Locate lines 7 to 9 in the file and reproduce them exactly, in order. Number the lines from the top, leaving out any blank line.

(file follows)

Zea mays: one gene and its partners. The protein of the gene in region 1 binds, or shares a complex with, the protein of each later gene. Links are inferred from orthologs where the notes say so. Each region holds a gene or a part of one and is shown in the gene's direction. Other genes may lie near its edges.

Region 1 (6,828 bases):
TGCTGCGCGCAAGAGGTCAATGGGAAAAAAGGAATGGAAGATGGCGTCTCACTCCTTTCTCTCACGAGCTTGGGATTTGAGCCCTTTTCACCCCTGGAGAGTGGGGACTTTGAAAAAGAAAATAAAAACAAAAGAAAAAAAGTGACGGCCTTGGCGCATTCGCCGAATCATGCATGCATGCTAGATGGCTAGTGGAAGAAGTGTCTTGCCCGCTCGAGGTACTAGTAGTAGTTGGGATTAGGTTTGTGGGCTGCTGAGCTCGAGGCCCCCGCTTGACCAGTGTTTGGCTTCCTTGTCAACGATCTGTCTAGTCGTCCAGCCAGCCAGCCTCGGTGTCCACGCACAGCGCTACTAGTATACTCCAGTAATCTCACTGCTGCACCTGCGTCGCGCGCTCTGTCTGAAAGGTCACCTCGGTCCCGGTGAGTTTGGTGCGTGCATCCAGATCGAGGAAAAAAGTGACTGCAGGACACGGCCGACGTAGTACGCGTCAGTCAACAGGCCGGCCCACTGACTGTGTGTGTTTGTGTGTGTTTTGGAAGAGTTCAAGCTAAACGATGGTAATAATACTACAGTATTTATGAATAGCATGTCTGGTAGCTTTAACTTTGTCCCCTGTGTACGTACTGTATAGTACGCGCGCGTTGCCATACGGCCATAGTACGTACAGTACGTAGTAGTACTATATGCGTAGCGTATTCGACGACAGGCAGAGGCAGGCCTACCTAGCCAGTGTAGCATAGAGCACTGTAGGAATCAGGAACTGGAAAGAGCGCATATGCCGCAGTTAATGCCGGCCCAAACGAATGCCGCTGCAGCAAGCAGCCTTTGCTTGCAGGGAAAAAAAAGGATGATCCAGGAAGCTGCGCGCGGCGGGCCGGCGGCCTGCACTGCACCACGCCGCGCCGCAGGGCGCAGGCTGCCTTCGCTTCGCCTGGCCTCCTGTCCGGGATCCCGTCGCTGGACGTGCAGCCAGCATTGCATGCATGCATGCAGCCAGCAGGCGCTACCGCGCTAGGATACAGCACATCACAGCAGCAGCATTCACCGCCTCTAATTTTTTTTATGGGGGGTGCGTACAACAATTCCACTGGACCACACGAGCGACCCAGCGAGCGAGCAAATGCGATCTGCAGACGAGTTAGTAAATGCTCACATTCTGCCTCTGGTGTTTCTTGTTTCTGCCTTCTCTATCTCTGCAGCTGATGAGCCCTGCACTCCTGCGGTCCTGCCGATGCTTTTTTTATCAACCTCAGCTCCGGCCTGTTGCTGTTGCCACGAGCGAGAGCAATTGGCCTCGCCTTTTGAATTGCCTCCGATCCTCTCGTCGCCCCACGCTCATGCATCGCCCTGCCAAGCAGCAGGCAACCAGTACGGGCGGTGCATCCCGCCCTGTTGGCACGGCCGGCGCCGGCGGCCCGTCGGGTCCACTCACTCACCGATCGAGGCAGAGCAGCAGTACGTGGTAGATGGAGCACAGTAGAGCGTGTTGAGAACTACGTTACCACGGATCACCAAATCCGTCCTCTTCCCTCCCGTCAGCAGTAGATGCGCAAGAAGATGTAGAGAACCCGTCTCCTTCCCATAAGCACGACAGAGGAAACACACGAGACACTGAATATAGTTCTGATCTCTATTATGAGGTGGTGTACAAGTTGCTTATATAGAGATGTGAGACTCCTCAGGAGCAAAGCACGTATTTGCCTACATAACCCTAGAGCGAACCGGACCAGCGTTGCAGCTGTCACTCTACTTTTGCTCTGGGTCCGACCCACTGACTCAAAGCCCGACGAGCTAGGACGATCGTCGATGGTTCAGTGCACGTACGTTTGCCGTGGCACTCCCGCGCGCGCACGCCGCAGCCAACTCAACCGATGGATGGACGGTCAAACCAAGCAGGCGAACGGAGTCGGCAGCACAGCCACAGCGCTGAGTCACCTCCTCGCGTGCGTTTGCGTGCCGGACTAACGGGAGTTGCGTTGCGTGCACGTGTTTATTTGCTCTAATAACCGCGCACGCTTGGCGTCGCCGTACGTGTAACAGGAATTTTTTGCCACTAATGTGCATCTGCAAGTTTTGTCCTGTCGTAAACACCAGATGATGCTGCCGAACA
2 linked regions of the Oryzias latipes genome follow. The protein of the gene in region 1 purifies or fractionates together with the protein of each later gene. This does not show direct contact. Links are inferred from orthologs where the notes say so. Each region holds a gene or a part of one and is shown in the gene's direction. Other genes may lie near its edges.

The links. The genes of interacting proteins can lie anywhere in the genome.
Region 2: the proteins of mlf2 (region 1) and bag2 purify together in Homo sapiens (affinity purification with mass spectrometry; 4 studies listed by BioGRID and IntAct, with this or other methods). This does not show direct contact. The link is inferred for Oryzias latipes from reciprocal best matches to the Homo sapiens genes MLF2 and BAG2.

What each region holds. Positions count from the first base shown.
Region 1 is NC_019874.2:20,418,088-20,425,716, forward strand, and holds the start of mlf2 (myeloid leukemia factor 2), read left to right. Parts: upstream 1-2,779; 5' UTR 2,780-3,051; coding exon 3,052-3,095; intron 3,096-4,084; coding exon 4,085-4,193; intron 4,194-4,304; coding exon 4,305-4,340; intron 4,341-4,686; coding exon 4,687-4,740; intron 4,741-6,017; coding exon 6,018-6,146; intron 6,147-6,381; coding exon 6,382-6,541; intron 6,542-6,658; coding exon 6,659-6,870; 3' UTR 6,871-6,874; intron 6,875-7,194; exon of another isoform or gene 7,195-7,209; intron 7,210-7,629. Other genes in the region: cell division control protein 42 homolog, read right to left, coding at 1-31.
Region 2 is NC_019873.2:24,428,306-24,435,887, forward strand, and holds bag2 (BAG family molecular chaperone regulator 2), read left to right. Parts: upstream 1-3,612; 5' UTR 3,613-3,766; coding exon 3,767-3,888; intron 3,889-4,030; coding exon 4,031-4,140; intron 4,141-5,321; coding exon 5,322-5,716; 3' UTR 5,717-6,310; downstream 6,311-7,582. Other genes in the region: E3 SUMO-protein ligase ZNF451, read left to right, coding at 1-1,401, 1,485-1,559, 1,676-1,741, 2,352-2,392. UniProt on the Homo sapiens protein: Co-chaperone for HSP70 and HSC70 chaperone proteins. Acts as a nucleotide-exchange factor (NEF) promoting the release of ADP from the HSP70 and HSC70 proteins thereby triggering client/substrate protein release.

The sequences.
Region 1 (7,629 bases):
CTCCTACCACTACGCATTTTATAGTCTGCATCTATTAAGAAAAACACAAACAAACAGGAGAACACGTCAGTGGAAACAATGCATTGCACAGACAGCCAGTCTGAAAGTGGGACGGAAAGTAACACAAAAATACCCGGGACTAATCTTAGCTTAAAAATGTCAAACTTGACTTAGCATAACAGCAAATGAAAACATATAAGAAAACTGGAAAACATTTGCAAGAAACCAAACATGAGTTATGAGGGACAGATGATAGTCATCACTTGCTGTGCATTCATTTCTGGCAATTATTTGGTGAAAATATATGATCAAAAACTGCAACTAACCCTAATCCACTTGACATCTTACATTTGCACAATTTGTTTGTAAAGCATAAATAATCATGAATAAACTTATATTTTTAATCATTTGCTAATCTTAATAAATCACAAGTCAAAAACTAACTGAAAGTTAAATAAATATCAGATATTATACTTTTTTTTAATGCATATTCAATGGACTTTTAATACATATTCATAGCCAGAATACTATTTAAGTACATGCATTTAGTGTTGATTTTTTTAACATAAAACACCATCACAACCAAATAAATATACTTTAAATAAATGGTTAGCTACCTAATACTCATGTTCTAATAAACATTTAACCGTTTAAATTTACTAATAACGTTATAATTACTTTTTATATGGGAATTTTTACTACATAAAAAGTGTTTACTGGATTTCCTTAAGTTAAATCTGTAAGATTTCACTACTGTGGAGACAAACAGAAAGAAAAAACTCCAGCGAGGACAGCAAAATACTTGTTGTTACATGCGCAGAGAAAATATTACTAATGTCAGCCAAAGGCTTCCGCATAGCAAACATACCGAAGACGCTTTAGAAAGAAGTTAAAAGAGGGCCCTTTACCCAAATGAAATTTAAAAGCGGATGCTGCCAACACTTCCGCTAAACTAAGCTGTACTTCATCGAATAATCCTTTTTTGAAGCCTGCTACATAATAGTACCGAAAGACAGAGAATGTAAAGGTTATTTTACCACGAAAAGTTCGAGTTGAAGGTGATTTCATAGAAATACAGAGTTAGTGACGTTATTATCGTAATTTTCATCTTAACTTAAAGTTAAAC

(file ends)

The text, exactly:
What each region holds. Positions count from the first base shown.
Region 1 is NC_019874.2:20,418,088-20,425,716, forward strand, and holds the start of mlf2 (myeloid leukemia factor 2), read left to right. Parts: upstream 1-2,779; 5' UTR 2,780-3,051; coding exon 3,052-3,095; intron 3,096-4,084; coding exon 4,085-4,193; intron 4,194-4,304; coding exon 4,305-4,340; intron 4,341-4,686; coding exon 4,687-4,740; intron 4,741-6,017; coding exon 6,018-6,146; intron 6,147-6,381; coding exon 6,382-6,541; intron 6,542-6,658; coding exon 6,659-6,870; 3' UTR 6,871-6,874; intron 6,875-7,194; exon of another isoform or gene 7,195-7,209; intron 7,210-7,629. Other genes in the region: cell division control protein 42 homolog, read right to left, coding at 1-31.
Region 2 is NC_019873.2:24,428,306-24,435,887, forward strand, and holds bag2 (BAG family molecular chaperone regulator 2), read left to right. Parts: upstream 1-3,612; 5' UTR 3,613-3,766; coding exon 3,767-3,888; intron 3,889-4,030; coding exon 4,031-4,140; intron 4,141-5,321; coding exon 5,322-5,716; 3' UTR 5,717-6,310; downstream 6,311-7,582. Other genes in the region: E3 SUMO-protein ligase ZNF451, read left to right, coding at 1-1,401, 1,485-1,559, 1,676-1,741, 2,352-2,392. UniProt on the Homo sapiens protein: Co-chaperone for HSP70 and HSC70 chaperone proteins. Acts as a nucleotide-exchange factor (NEF) promoting the release of ADP from the HSP70 and HSC70 proteins thereby triggering client/substrate protein release.